5. Hi All, I recently decided to combine two of my passions, composites and disc golf! I started with making a splash mold off a full size disc and it went.. OK. First part tore off the gel coat so luckily I was able to salvage the part and may be able to save the mold. But lacking patience, I decided to try another splash mold and that went worse than the first (see my other post)! I plan to make another splash mold this weekend with some lessons learned in gel coat thickness and patience. Anyways.. because a carbon disc is dangerous to throw and not legally allowed for PDGA play, I decided to start another project in which I could make and use composite products for tournament play. Mini marker discs ("mini's") are used in disc golf as markers for where your thrown disc lays. The rules state, "Mini Marker discs must have a circular shape, with a diameter ranging from 7 cm to 15 cm and a height not exceeding 3 cm.. mini marker discs can be made from a variety of materials (e.g. plastic, metal, wood)." With that, I modeled a mini mold in CAD and sent it through Xometry.com to get an aluminum mold made. 7 business days later, I received the mold in the mail and spent hours polishing the cavity to a mirror finish. I originally planned to do wet layup as done with the splash mold but since this is aluminum, I decided to try using prepreg. I laid up the first part in 40 minutes with 4 layers of fabric on the top and chopped bits of prepreg packed into the rim. Since it was 10pm (bedtime), I tightened up the mold and placed it in the oven at 275F for 3hrs. In the morning, I easily removed the part thanks to many layers of release to see a cured part but with a ton of porosity and little to no flash. 2nd part was made with more material and rolled up uni in the bottom rim of the disc. The mold did not close up at first (as expected) so I placed it in the oven at 175F for 1hr and tightened the mold before putting it back. I retightened after another 20 minutes before throwing it back in and turning the oven up to 275F. After getting the part off in the morning I had much more resin flash with less porosity on the faces - less not none! With that, I am going to try a wet layup so I can get closer to porosity free parts. I also spent a few minutes searching for some expanding sheet material as this is one thing greatly missing from this project - pressure. I was unable to find sheets or films available to the public - only this Syntactic material from Toray. Does anyone know of such products I can incorporate to get some internal pressure. Or any ideas how to reduce porosity with such a mold? Some pictures of the tool, process, and parts below; Pretty Tool - took longer than I'd like to admit to get it to this finish! First layup - cutting up prepreg fabric for a "forged" rim was difficult as it bunched up and turned into unworkable globs. I think next time, I'll try freezing it and cutting it up so it's more flakey. (green mini disc reference in background!) First part - little to no flash and tons of dry spots 2nd part: Good flash and less porosity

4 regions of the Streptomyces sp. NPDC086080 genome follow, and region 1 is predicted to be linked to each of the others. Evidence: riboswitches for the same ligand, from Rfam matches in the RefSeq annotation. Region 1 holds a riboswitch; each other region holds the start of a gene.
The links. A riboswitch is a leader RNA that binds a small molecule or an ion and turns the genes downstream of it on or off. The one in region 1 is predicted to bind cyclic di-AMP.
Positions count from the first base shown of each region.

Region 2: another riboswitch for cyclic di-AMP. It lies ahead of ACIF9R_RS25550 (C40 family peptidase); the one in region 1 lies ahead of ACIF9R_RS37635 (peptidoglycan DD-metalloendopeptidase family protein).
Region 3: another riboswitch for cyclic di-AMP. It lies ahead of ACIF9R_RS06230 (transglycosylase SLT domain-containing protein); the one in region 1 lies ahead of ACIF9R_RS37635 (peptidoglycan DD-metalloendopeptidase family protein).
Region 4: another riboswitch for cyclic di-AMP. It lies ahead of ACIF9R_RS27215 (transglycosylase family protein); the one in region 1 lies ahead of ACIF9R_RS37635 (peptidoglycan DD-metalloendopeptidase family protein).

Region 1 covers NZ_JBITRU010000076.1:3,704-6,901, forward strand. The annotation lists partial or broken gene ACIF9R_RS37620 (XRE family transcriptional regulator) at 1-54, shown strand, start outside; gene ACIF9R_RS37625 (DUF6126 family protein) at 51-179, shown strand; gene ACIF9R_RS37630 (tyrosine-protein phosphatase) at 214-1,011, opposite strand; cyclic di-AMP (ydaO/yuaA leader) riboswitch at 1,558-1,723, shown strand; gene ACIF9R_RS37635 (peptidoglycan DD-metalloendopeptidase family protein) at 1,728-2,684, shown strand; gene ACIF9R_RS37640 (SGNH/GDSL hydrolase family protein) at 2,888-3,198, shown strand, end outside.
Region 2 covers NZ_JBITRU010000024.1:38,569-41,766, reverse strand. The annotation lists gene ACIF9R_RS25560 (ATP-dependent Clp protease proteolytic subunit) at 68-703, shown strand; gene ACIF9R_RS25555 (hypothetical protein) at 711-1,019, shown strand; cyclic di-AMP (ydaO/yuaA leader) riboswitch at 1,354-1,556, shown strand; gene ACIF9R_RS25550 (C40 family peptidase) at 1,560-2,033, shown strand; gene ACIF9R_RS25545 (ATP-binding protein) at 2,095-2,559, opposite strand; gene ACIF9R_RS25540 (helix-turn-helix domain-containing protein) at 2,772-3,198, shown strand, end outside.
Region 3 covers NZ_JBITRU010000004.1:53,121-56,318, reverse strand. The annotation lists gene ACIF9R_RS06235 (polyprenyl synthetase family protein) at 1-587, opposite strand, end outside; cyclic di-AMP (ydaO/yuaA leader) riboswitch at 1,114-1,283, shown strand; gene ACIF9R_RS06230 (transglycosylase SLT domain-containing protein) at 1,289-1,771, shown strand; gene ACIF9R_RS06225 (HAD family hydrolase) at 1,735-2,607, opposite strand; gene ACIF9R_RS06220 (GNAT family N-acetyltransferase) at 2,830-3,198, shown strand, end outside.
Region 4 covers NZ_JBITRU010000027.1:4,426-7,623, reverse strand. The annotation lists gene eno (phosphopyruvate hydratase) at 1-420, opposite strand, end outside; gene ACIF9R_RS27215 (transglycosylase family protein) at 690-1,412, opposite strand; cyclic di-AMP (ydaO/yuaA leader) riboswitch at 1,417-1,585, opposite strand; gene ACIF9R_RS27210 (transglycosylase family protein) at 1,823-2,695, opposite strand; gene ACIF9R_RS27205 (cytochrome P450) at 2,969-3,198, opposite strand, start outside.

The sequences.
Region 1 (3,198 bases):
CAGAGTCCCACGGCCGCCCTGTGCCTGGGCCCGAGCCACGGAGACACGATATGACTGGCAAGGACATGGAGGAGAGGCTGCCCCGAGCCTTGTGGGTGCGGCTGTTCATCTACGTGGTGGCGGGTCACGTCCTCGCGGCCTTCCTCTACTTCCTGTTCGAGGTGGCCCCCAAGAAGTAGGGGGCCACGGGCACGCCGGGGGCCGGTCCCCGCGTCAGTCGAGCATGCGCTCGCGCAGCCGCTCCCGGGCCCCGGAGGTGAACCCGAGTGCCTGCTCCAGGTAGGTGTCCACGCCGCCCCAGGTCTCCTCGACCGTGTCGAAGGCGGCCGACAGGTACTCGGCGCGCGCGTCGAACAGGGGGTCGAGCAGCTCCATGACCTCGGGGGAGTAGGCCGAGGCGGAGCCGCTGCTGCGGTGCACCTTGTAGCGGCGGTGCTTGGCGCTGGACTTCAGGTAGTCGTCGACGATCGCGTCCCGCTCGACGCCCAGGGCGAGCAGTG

6. Thanks, John! I found a great article on this topic where it answered some of my question and you wrapped it up! In this article they explain this texture, which as you say, can occur from too thin of gel coat or multiple layers applied too quickly and results in "Alligatored" texture on the plug side (pictured below). I also did notice this texture was only occurring in thin spots so reasoning checks out! This article covers a ton so let me know what you think of it! https://explorecomposites.com/articles/tooling/building-open-molded-production-tooling/#gelcoat What do you mean by "waiting a bit longer" before applying the epoxy? I thought waiting for the B-stage (gel coat is tacky but doesn't transfer when you touch it) was the proper application time. Should I wait an additional 10 minutes after the gel coat hits the B-stage? I will make another mold this weekend with 2 coats of gel coat to ensure good coverage before applying the epoxy reinforcement. Also excited to use a slower hardener so I am not racing against the clock!
  7. Hello, I recently made a couple molds for disc golf discs and have run into some issues that I would like some help on. Molds were made with a polyester gel coat down first and then after hitting the B stage, the reinforcement was added with Entropy Systems CLR resin/ CLF fast hardener and increasing weights of chopped strand fiberglass and finally woven carbon. I will use a slow hardener on the next one as the fast hardener kicked quickly and got very hot during the laminating process! After both halves of the mold were done, the strong scent of polyester was still coming off so I figured it had not fully cured. I put the mold halves in the oven at 150F for 4 hours and when I pulled them out, I saw parts of the gel coat bubbled up and could flake off, exposing the resin below. What is the cause of this and how do I avoid it in the future? Is it the polyester gelcoat and epoxy resin not liking eachother? Or is it because the epoxy resin kicked during the laminating process? In the future should I try using epoxy just like gel coat? I had this gel coat laying around from an old project so figured I use it to make a good mold.. Thanks in advance!!